Enough of that episode.
Establishing a weekly refuse collection was a "major fight".
The only collection service in existence was a once or twice a year "inorganic" one, which was free and made good use of by residents. A weekly collection would have to be charged for in the rates and anything costing money was usually opposed to by the public, although they all wanted "better everything" in the Borough. Despite all opposition, Council proceeded to establish this service. The convenience of this service soon quelled opposing voices. Disposal was originally in convenient "hollows" within the Borough. The southern end of Victoria Street and an area between the railway line and Quarry Road were soon filled and for quite a few years the low lying area, between the netball courts and the football grounds in the Recreation Reserve, was in use. The Eastern Stream meandered through here coming close to the Bowling Greens.
To fully utilise this area, the Eastern Stream had to be diverted, several times. The last deviation which would discharge the stream into a small quarry (no longer in use) to the east struck it lucky. I expected we would have to do some blasting but the "first bite" of the back actor bucket scraped on some "level rock". It proved to be part of an old mine water race, which was soon cleared.
There were no obvious other places in the Borough and as well Government and ad hoc bodies regulations and controls on many aspects of municipal work were ever increasing, so I had to start looking elsewhere or for alternatives of disposal of refuse.
I costed out alternatives to a local "landfill" operation, but found these to be still uneconomic at the time. Two potential sites, just outside the Borough boundaries, I considered to be suitable in meeting several site requirements I considered essential. Both were estimated to have a 15 to 20 year tip life and one in private ownership, the other a public reserve. One was a densely overgrown gully along Bulltown Road and the other a saucer shaped low area to the left of State Highway 2, just across the Ohinemuri River en route to Tauranga.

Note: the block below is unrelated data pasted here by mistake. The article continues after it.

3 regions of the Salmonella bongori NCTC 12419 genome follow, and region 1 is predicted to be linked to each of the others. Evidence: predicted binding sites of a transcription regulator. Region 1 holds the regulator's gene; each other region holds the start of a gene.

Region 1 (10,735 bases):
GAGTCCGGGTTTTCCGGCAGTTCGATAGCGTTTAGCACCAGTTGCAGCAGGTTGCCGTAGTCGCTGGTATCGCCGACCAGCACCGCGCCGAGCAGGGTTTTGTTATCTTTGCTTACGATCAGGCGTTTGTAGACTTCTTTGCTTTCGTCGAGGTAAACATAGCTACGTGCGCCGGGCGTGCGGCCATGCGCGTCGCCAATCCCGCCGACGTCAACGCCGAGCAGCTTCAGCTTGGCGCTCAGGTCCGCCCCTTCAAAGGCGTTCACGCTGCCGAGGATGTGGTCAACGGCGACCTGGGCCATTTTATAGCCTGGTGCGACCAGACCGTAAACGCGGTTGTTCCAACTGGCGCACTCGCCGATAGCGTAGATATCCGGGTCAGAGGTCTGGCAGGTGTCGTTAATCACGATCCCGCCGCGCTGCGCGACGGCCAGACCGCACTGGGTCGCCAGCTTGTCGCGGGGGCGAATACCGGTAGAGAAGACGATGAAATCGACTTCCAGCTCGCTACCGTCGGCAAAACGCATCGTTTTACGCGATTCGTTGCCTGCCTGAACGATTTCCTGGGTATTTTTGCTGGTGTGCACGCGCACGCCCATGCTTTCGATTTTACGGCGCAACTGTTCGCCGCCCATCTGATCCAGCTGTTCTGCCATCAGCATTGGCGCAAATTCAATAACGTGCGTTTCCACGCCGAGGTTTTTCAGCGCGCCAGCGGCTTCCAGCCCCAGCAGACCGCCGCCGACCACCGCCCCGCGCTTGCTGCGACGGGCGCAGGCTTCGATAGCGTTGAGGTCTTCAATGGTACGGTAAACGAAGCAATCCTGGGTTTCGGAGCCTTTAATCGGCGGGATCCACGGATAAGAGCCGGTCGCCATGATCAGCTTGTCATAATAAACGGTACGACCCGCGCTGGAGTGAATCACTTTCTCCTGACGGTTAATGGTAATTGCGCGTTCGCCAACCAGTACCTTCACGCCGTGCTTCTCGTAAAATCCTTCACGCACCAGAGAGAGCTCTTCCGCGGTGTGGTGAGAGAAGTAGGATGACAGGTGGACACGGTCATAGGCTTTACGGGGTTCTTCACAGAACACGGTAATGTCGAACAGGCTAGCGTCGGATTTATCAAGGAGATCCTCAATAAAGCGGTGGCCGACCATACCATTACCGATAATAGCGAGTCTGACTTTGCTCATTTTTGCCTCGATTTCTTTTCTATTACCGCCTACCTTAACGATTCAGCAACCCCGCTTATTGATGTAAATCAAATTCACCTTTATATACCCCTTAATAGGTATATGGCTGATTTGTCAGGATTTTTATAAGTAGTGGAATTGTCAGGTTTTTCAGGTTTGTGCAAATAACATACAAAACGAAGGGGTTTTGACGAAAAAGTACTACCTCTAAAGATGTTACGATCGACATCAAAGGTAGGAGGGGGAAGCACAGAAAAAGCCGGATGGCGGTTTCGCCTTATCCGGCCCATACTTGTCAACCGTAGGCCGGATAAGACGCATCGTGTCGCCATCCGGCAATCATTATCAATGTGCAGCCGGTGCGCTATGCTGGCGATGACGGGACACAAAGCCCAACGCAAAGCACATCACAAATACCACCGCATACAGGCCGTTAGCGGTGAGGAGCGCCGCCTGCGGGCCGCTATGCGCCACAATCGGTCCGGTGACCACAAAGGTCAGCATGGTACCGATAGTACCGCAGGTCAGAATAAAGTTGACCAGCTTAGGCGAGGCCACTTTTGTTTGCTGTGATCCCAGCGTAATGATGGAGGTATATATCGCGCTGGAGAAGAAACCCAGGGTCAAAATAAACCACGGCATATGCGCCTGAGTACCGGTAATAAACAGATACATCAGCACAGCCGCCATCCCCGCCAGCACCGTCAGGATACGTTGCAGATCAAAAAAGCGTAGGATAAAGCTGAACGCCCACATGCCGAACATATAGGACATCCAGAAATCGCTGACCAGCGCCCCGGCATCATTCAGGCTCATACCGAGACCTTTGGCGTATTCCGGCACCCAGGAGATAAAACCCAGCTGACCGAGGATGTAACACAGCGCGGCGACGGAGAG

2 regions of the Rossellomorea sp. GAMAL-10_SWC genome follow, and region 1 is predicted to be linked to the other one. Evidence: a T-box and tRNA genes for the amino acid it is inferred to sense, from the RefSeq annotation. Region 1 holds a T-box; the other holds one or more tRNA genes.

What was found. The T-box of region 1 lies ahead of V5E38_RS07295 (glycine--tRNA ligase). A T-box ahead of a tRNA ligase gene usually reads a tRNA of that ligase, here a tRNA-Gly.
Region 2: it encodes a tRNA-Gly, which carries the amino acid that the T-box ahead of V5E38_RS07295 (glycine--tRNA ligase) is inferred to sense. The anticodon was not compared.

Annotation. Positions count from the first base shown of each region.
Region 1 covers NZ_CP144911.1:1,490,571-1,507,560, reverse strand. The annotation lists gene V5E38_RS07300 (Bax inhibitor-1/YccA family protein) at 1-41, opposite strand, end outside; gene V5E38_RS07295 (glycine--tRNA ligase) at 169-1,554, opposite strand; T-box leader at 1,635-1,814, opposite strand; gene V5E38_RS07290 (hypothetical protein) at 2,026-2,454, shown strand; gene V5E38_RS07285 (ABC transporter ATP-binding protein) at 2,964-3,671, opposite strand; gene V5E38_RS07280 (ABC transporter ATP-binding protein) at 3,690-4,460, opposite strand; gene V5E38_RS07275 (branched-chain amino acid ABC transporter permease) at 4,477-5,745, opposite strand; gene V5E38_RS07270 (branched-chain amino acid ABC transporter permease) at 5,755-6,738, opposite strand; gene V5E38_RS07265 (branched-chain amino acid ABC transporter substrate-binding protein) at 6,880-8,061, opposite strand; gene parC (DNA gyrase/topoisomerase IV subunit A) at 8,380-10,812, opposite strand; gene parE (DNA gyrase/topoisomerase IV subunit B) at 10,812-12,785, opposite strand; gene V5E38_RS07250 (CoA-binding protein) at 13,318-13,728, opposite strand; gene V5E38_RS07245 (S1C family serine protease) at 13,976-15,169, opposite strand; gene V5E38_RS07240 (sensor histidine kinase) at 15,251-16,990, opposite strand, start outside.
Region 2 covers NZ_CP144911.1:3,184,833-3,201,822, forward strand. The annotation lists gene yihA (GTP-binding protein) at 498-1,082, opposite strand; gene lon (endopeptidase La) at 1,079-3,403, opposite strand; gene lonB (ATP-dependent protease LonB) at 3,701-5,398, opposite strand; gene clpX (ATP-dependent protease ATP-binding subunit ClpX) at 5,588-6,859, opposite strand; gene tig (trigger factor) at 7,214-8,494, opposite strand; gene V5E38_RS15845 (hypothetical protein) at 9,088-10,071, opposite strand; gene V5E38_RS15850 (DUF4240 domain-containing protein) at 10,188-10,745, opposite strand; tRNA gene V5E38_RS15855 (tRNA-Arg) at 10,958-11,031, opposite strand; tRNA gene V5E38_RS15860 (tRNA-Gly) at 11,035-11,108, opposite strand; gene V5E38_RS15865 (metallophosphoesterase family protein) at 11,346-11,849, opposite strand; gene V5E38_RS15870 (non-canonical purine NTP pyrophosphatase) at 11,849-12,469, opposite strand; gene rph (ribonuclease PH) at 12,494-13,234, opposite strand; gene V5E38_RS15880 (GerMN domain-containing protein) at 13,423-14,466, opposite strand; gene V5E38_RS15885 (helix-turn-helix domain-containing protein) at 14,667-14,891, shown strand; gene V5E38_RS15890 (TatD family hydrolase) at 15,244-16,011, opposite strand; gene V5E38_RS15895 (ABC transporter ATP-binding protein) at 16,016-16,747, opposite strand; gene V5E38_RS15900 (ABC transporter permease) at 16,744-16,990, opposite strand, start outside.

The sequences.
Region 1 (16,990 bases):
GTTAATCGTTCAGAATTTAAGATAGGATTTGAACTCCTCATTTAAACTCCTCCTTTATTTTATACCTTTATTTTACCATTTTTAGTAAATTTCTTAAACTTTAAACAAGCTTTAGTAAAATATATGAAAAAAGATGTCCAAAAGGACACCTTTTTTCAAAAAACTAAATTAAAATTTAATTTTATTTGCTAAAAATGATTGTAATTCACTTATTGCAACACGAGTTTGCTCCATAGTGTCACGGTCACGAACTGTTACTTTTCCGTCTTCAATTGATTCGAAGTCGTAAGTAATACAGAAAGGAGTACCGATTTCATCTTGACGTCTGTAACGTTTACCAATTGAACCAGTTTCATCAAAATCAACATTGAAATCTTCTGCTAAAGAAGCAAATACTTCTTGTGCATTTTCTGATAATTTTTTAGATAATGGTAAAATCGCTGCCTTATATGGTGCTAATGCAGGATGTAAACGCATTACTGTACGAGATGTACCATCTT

The Bulltown Road site was the preferred one and acquisition approaches were made to the "farmer" owner, who was known to spend more time in the pubs than anywhere else.
The noxious weeds and scrub covered area and a few old pine trees became most valuable, high potential farmland. Long drawn out negotiations were eventually successful. Next came applications for zoning of the site (Ohinemuri County) and water rights for discharges from the site (Hauraki Catchment Board).
The first was readily acquired but the second became another long drawn out affair. I myself was only too well aware of the discharge problem which the heavy Waihi rainfall could cause. To control this I had designed the "Tip" to contain a small ponding area within the confines of the tip, as well as perimeter drains to discharge any run off from outside the tip area. A management plan was prepared and submitted to the H.C. Board and a "Hearing" of the Borough application took place in the Board's Te Aroha office.
I still have to "chuckle" about one question put to me during this hearing and my answer to it. The question put to me was; "Could I prevent any rainwater from falling on the tip area? And my answer was; "Yes, by putting a roof over the whole tip area".
In the end the necessary water rights were granted, these included regular sampling and testing of any discharge from the tip area.